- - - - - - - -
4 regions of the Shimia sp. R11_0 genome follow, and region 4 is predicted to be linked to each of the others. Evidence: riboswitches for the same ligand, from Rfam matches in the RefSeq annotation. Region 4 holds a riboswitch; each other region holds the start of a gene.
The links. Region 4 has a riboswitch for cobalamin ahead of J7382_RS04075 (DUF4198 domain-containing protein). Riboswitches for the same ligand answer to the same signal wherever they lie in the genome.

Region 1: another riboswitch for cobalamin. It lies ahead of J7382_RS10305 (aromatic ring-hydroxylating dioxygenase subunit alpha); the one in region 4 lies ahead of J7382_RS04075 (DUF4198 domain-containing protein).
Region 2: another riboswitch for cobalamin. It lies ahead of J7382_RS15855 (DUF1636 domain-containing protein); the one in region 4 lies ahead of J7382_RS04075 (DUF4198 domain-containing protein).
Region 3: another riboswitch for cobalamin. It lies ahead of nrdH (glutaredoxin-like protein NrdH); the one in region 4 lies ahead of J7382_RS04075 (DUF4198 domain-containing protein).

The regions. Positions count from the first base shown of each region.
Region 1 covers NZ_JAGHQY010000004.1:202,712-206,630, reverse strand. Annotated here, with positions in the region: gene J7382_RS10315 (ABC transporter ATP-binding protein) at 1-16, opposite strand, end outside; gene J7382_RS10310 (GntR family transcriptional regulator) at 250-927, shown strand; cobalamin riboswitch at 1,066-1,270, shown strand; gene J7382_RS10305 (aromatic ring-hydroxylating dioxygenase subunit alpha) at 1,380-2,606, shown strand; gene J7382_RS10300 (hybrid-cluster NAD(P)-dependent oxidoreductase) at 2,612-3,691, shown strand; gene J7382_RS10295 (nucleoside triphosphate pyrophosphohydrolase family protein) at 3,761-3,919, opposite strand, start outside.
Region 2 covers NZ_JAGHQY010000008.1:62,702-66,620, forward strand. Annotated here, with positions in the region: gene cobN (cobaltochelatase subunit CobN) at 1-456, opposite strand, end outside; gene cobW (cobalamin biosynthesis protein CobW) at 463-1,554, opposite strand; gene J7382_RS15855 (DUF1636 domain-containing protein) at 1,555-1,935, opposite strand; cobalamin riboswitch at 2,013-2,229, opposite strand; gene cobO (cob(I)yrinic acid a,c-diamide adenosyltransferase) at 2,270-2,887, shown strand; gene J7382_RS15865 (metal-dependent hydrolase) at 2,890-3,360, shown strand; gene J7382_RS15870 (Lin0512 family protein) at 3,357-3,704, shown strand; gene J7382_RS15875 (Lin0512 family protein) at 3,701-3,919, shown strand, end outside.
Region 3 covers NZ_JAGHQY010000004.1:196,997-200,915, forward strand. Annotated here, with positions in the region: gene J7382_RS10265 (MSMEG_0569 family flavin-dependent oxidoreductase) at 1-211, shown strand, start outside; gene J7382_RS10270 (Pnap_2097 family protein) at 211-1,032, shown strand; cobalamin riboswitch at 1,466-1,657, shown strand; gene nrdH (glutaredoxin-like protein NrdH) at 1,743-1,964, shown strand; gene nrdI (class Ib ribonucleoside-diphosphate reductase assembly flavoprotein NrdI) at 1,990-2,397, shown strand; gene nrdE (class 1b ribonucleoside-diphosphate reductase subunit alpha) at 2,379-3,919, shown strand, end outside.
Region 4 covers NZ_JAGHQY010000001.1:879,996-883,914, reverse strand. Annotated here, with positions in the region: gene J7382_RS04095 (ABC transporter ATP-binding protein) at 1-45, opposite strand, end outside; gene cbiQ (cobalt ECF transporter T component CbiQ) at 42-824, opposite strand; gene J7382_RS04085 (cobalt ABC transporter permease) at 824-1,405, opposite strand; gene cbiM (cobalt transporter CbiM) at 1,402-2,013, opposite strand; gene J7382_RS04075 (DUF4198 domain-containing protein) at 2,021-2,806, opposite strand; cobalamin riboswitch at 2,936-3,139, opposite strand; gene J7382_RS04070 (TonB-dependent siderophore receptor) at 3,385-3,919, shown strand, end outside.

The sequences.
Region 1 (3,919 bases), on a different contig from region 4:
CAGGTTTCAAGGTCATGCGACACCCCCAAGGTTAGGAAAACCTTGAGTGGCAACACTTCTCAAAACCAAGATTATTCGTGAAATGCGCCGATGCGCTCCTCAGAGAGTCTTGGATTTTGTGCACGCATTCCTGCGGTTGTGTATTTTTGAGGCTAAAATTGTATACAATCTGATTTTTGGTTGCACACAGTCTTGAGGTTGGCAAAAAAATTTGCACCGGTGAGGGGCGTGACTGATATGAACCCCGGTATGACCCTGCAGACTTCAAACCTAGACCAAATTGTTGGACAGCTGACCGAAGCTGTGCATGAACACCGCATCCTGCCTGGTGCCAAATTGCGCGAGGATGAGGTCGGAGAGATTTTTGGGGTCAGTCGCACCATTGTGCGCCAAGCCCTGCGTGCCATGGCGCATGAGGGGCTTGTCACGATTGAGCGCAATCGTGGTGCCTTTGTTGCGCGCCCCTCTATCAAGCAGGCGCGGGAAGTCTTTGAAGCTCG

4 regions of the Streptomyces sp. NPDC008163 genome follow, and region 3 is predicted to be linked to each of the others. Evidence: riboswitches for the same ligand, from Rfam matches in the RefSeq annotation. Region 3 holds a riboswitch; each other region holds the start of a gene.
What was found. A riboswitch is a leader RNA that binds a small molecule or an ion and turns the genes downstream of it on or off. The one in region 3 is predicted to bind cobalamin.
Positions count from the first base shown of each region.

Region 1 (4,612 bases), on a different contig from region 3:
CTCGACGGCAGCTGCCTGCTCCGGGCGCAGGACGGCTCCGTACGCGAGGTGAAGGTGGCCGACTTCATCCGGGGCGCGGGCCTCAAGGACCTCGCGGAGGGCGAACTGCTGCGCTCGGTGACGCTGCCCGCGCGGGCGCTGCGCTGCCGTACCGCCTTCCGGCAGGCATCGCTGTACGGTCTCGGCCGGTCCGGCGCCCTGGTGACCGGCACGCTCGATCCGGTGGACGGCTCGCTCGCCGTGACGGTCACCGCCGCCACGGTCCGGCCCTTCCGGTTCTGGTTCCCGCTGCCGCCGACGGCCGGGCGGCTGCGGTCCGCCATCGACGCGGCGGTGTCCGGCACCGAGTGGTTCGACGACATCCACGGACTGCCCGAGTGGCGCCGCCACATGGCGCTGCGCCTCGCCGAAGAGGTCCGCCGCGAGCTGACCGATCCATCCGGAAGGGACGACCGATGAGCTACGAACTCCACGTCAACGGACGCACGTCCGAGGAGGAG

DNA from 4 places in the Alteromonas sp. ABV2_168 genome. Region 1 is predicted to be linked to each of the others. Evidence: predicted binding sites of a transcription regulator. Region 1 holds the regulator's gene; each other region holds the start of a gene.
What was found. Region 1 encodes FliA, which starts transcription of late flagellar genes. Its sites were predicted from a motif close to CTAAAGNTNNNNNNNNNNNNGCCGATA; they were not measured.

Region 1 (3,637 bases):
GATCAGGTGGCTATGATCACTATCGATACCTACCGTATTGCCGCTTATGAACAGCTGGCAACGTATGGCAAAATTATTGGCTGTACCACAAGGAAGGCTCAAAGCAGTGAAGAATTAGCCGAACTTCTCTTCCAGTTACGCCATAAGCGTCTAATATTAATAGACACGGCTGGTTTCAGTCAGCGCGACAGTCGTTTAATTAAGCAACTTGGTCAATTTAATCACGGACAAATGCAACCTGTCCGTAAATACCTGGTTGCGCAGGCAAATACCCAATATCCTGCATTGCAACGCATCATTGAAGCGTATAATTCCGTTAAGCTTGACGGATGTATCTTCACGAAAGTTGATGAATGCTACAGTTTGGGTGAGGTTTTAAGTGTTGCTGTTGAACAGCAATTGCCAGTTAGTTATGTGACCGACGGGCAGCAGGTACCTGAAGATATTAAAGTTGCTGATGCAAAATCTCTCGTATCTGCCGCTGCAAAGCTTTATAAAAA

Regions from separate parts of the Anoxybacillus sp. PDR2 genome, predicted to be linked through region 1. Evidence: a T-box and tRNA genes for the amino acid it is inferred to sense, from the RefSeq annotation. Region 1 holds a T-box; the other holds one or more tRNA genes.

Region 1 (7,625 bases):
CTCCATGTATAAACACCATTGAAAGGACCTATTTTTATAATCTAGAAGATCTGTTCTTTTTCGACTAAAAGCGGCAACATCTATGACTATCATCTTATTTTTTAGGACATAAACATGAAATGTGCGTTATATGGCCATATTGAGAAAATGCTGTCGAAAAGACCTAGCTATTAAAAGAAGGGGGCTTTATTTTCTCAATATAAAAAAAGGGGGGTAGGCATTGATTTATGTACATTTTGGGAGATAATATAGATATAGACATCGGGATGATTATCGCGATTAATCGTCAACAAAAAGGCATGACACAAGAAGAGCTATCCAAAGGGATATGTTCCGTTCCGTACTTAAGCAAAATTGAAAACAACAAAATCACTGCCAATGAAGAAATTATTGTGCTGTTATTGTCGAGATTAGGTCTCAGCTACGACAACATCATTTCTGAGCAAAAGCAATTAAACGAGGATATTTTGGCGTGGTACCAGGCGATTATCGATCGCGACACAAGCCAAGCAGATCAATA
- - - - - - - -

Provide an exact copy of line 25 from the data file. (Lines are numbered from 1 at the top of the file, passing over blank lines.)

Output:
CTCCATGTATAAACACCATTGAAAGGACCTATTTTTATAATCTAGAAGATCTGTTCTTTTTCGACTAAAAGCGGCAACATCTATGACTATCATCTTATTTTTTAGGACATAAACATGAAATGTGCGTTATATGGCCATATTGAGAAAATGCTGTCGAAAAGACCTAGCTATTAAAAGAAGGGGGCTTTATTTTCTCAATATAAAAAAAGGGGGGTAGGCATTGATTTATGTACATTTTGGGAGATAATATAGATATAGACATCGGGATGATTATCGCGATTAATCGTCAACAAAAAGGCATGACACAAGAAGAGCTATCCAAAGGGATATGTTCCGTTCCGTACTTAAGCAAAATTGAAAACAACAAAATCACTGCCAATGAAGAAATTATTGTGCTGTTATTGTCGAGATTAGGTCTCAGCTACGACAACATCATTTCTGAGCAAAAGCAATTAAACGAGGATATTTTGGCGTGGTACCAGGCGATTATCGATCGCGACACAAGCCAAGCAGATCAATA